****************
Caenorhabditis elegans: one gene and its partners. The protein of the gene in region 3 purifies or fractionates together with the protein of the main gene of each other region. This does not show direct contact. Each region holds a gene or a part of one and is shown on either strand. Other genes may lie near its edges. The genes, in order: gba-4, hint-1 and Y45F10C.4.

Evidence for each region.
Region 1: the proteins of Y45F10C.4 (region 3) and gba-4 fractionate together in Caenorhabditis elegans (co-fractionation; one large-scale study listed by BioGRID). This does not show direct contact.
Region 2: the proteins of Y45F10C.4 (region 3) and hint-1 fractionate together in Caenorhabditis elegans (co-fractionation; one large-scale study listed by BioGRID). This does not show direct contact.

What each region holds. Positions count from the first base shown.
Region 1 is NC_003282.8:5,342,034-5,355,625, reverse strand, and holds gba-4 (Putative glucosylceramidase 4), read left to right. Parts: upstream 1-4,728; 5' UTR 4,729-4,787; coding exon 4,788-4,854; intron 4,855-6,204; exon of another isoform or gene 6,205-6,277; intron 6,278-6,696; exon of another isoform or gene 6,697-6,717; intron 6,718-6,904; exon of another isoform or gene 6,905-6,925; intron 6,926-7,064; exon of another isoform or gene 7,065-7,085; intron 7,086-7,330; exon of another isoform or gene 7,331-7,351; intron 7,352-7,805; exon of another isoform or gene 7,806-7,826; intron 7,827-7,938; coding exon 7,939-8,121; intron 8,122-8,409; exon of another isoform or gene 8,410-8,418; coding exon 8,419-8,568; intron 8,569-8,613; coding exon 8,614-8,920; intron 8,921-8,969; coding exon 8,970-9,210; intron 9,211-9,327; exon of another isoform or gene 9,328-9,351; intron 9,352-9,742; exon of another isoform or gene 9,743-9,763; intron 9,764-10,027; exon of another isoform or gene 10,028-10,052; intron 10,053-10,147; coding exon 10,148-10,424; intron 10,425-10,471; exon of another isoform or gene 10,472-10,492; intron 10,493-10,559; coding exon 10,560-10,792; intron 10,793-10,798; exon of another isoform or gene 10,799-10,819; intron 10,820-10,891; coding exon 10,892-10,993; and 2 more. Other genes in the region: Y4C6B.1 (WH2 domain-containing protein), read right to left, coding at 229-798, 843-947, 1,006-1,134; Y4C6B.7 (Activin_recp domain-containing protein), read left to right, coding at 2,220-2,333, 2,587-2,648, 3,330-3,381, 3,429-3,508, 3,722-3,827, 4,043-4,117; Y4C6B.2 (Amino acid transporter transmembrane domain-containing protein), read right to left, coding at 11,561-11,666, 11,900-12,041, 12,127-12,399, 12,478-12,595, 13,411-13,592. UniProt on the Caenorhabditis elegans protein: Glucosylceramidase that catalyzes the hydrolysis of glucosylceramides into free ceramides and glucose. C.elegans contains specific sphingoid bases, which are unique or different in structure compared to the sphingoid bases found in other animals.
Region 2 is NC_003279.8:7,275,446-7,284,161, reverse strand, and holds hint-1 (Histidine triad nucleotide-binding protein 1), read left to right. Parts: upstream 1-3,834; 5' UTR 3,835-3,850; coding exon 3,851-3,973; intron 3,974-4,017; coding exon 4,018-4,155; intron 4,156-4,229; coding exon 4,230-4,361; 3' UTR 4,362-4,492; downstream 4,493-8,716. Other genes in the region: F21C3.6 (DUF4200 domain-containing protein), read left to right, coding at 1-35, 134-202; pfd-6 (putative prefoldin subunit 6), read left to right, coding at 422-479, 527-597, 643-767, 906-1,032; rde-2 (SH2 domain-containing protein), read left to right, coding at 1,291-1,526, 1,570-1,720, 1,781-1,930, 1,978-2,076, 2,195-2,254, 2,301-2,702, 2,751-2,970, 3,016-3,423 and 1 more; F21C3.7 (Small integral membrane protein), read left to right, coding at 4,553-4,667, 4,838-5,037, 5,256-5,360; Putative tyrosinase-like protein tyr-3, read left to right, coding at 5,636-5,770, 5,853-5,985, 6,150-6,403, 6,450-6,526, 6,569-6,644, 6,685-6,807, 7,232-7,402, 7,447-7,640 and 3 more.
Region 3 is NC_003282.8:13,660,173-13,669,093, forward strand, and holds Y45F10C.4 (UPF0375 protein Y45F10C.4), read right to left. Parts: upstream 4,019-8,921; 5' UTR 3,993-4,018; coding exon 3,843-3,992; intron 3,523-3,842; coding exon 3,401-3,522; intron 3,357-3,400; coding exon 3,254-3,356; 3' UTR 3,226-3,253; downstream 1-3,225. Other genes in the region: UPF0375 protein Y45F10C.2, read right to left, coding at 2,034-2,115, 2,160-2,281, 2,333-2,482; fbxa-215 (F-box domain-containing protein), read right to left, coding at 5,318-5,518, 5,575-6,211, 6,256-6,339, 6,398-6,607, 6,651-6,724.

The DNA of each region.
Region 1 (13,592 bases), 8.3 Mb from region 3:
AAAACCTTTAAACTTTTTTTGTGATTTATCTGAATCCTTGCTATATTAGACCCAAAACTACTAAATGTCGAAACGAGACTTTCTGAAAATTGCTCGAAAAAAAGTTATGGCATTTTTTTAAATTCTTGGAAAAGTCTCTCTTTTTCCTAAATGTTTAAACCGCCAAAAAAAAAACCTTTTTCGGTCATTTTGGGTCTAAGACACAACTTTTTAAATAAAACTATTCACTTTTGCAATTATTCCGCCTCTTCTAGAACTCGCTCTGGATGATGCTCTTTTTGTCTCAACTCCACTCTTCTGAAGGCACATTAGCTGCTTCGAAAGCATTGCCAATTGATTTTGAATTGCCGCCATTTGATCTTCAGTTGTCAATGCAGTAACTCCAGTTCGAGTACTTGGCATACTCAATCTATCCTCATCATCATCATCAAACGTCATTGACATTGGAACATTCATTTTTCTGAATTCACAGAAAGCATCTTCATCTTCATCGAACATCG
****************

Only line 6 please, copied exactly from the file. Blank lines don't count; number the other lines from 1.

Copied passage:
Region 1 is NC_003282.8:5,342,034-5,355,625, reverse strand, and holds gba-4 (Putative glucosylceramidase 4), read left to right. Parts: upstream 1-4,728; 5' UTR 4,729-4,787; coding exon 4,788-4,854; intron 4,855-6,204; exon of another isoform or gene 6,205-6,277; intron 6,278-6,696; exon of another isoform or gene 6,697-6,717; intron 6,718-6,904; exon of another isoform or gene 6,905-6,925; intron 6,926-7,064; exon of another isoform or gene 7,065-7,085; intron 7,086-7,330; exon of another isoform or gene 7,331-7,351; intron 7,352-7,805; exon of another isoform or gene 7,806-7,826; intron 7,827-7,938; coding exon 7,939-8,121; intron 8,122-8,409; exon of another isoform or gene 8,410-8,418; coding exon 8,419-8,568; intron 8,569-8,613; coding exon 8,614-8,920; intron 8,921-8,969; coding exon 8,970-9,210; intron 9,211-9,327; exon of another isoform or gene 9,328-9,351; intron 9,352-9,742; exon of another isoform or gene 9,743-9,763; intron 9,764-10,027; exon of another isoform or gene 10,028-10,052; intron 10,053-10,147; coding exon 10,148-10,424; intron 10,425-10,471; exon of another isoform or gene 10,472-10,492; intron 10,493-10,559; coding exon 10,560-10,792; intron 10,793-10,798; exon of another isoform or gene 10,799-10,819; intron 10,820-10,891; coding exon 10,892-10,993; and 2 more. Other genes in the region: Y4C6B.1 (WH2 domain-containing protein), read right to left, coding at 229-798, 843-947, 1,006-1,134; Y4C6B.7 (Activin_recp domain-containing protein), read left to right, coding at 2,220-2,333, 2,587-2,648, 3,330-3,381, 3,429-3,508, 3,722-3,827, 4,043-4,117; Y4C6B.2 (Amino acid transporter transmembrane domain-containing protein), read right to left, coding at 11,561-11,666, 11,900-12,041, 12,127-12,399, 12,478-12,595, 13,411-13,592. UniProt on the Caenorhabditis elegans protein: Glucosylceramidase that catalyzes the hydrolysis of glucosylceramides into free ceramides and glucose. C.elegans contains specific sphingoid bases, which are unique or different in structure compared to the sphingoid bases found in other animals.